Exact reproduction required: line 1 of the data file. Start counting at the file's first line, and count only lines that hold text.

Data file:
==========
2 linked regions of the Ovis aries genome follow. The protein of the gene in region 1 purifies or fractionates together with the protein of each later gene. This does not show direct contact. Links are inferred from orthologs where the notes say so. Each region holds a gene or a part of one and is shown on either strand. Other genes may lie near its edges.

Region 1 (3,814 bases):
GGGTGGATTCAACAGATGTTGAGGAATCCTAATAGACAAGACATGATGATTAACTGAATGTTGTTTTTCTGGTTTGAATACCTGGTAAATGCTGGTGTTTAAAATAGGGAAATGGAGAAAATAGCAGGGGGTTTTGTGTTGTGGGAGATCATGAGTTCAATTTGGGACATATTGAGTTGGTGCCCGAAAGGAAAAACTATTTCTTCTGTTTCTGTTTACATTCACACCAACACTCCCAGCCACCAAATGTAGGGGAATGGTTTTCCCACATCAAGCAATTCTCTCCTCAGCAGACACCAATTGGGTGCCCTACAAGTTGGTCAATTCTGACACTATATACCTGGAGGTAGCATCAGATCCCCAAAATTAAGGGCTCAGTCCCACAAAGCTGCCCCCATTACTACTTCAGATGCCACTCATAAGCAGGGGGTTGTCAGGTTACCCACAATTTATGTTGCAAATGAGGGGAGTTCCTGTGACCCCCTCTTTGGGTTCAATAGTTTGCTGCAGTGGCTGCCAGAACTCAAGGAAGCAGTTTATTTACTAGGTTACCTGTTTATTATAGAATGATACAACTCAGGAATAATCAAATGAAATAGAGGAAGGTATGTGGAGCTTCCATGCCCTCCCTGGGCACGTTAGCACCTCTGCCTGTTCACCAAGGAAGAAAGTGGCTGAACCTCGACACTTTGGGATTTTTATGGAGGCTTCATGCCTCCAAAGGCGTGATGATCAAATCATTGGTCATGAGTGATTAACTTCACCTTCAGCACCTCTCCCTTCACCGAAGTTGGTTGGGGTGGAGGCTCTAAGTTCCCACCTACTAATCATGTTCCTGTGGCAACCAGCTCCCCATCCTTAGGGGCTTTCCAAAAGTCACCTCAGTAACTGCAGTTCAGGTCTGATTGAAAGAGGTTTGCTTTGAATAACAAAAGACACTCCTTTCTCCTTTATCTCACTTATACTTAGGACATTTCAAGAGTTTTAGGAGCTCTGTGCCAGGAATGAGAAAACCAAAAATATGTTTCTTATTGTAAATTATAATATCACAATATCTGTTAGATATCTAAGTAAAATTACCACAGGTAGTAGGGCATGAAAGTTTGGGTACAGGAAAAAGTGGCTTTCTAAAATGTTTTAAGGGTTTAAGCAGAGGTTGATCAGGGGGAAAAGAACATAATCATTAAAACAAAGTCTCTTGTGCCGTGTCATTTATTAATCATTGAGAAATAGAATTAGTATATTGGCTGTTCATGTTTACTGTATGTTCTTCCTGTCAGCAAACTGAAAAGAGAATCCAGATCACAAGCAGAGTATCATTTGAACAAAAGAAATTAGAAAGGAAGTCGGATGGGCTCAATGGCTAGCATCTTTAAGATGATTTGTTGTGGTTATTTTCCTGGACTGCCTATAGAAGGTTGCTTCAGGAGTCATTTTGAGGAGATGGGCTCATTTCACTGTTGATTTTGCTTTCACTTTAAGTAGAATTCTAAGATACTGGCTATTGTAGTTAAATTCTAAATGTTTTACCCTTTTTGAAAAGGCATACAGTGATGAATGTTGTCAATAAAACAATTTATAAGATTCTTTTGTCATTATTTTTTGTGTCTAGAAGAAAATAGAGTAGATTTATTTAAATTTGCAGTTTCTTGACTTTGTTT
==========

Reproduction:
2 linked regions of the Ovis aries genome follow. The protein of the gene in region 1 purifies or fractionates together with the protein of each later gene. This does not show direct contact. Links are inferred from orthologs where the notes say so. Each region holds a gene or a part of one and is shown on either strand. Other genes may lie near its edges.